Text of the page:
The Ministry of Defence has sparked outrage after removing the Queen’s title from its official Facebook page amid concerns among top brass that the Army is seen as ‘too elitist’.
Defence chiefs triggered a furious backlash last week when they informed hundreds of thousands of Facebook users that they were altering the page’s name from Her Majesty’s Armed Forces to UK Armed Forces – offering no explanation for the change.
Within hours, the page was bombarded with angry messages from people accusing top brass of being disrespectful to Her Majesty. And on Friday, MoD chiefs reversed the controversial decision, after being contacted by The Mail on Sunday.
The furore comes just weeks after the MoS exposed an official plan by top brass to rebrand the Army in a bid to make it appear less elitist.
Defence chiefs triggered a furious backlash last week when they informed hundreds of thousands of Facebook users that they were altering the page’s name from Her Majesty’s Armed Forces to UK Armed Forces
General Sir Nick Carter, new Chief of the Defence Staff, dropped the Army’s ‘Be the Best’ motto and its historic crest – but his move was thwarted by Defence Secretary Gavin Williamson, who put the politically correct plans on hold.
Last week’s Facebook debacle brought a new barrage of criticism. One user, Rob Yuill, said: ‘UK Armed Forces? This is simply disgraceful to the Queen and the country. It’s the Queen’s military and not the Government’s.’
And Hayden Edwards asked: ‘Do us servicemen and women no longer fight for Queen and country?’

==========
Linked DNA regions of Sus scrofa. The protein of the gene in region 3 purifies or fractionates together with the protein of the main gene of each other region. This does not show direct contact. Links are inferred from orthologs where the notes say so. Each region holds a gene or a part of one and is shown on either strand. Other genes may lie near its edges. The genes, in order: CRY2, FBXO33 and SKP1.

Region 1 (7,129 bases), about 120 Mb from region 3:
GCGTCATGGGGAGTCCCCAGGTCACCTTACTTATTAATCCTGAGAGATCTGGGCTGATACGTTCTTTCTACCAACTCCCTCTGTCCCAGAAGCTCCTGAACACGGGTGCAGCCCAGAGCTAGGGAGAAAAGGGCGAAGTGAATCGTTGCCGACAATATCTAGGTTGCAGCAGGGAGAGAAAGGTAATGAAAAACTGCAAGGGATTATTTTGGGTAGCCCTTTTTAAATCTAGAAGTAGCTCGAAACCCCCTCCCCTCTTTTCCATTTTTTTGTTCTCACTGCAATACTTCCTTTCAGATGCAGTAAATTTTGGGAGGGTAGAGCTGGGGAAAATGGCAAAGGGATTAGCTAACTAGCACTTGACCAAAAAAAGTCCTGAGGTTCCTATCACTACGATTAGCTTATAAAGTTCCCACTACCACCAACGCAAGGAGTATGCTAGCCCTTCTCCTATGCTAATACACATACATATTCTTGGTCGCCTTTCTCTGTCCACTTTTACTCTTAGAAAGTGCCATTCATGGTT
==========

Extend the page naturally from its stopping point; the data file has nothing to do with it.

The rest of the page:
The move appeared all the more disrespectful as Her Majesty remains Head of the Armed Forces and still holds Honorary Colonel and Colonel-in-Chief titles in more than 30 UK military units, including the Grenadier Guards and Royal Engineers.
Last night, the MoD issued a statement claiming the name had been changed in error and was not part of any overriding plan to rebrand the Army.
The Ministry of Defence has sparked outrage after removing the Queen’s title from its official Facebook page amid concerns among top brass that the Army is seen as ‘too elitist’
But the damage has already been done, according to Colonel Richard Kemp, former British Army commander in Afghanistan. He said: ‘This was a stupid, short-sighted thing to do. Why seek to erase Her Majesty from a Facebook page? There was nothing to be gained. The connections to Her Majesty are one of the reasons why the Armed Forces are such a great institution.
‘I don’t think the advertising agencies who advise our commanders really understand the military community, old or young. Soldiers respect Her Majesty far more than they do any politician. Governments come and go but the Royal Family remains genuinely supportive and intrinsically linked to the Armed Forces.
‘It is a myth to think the Armed Forces benefit from trying to look modern or to rub out the past.’
The Her Majesty’s Armed Forces Facebook page is hugely popular, ‘liked’ by 850,000 users around the world.
An MoD spokesman added: ‘We constantly review our channels to make sure we’re telling Defence’s story well, including our proud links with the Royal Family.
‘On this occasion, we made a title change in error, which has been resolved. The bond between the military and the monarchy is historic and enduring and we will always champion that in the stories that we publish.’